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Pre-Operative Dietary Restriction: Influences on the Intestinal Microbiome

Keywords: Dietary Restriction, Pre-Operative Diet, Intestinal Microbiome, Surgical Stress

Synopsis: A hyperacute inflammatory response in the early days following surgery is associated with enhanced morbidity and mortality and reduced durability of operative interventions. Opportunities to modulate this response and improve surgical outcomes have been elusive. With established roles in attenuating insulin resistance, oxidative stress, and ischemia-reperfusion injury, short-term (<1 week) caloric and protein restriction is being investigated as a pre-operative conditioning strategy to mitigate surgical stress and improve outcomes. Based on an evolving linkage between the intestinal microbiome and the systemic milieu, we sought to examine the temporal dynamics of the intestinal microbiome during short-term dietary restriction.

Methods: 10 healthy individuals participated in a 4-day diet, individualized to achieve 30% calorie restriction and 70% protein restriction. Participants were permitted to resume an unrestricted diet from days 5-7, and stool samples were collected at baseline, day 4, and day 7. Taxonomic analysis included shotgun metagenomic sequencing (ZymoBIOMICS) followed by prevalence filtering and differential abundance analysis using PIME and ALDEx2 software packages. Functional profiling was performed using HUMAnN 2.0.

Results: Four days of dietary restriction caused distinct species variation in the intestine, which quickly returned to baseline after resuming an unrestricted diet (Fig 1). Day 4 clustering on network analysis of prevalent species confirmed the unique community composition after dietary intervention (Fig 2). 44 species were found to significantly differ (FDR p<.05) between baseline and Day 4, particularly notable for decreases in butyrate-producing Firmicutes and increases in mucin-degrading Ruminococcus torques. Despite community variations, alpha diversity between conditions failed to show significant changes (Shannon index p=0.24). Accompany the shift in composition, pathway analysis revealed notable changes in metabolic activity between conditions. Unlike the species composition, however, marked differences in metabolic pathway activity persisted following resumption of an unrestricted diet (Fig 3). 62 unique MetaCyc pathways changes were identified (FDR p<0.05). Reductions in amino acid and lipid biosynthesis pathways, as well as upregulation of catabolic pathways, were the primary functional changes seen on day 4. Figure 4 is an unsupervised hierarchical clustering heatmap of degradation pathways with obvious grouping between days. Notable process changes after dietary restriction included breakdown of organic compounds for use as energy and nutrients as well as decreased utilization of secondary metabolites.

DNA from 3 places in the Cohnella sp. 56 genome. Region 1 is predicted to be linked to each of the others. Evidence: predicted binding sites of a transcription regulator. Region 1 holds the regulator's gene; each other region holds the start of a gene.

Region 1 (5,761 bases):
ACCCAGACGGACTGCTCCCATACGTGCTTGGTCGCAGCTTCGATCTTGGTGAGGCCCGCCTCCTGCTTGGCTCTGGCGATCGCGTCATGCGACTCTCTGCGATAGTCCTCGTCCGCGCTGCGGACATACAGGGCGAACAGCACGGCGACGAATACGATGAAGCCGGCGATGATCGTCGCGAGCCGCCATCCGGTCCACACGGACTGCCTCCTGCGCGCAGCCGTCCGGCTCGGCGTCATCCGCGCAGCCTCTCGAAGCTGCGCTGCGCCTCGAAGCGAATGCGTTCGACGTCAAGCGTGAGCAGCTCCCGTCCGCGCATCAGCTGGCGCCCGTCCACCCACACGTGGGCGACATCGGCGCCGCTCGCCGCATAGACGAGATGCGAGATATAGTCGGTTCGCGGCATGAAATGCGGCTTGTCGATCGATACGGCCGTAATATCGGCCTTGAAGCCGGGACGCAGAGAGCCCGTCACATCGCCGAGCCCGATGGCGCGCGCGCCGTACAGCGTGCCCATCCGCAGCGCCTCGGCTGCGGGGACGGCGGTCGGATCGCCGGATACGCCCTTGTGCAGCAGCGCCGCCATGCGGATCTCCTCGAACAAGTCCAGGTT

Conclusions: Short-term caloric and protein restriction causes taxonomic diversity changes in as few as four days. Interestingly, a relative dysbiosis is present on day 4 with compositional and functional pathway similarities to inflammatory conditions such as Crohn's disease, suggesting a stressed state within the intestinal microbiome. Similarities in relative abundance before and after dietary intervention reveal a rapid return to baseline. Metabolic characteristics, however, do not fully match this species normalization. Further investigation into the impact of this microbial imbalance is warranted, especially as it relates to systemic stress response pathways and purported benefits of the preoperative conditioning strategy.

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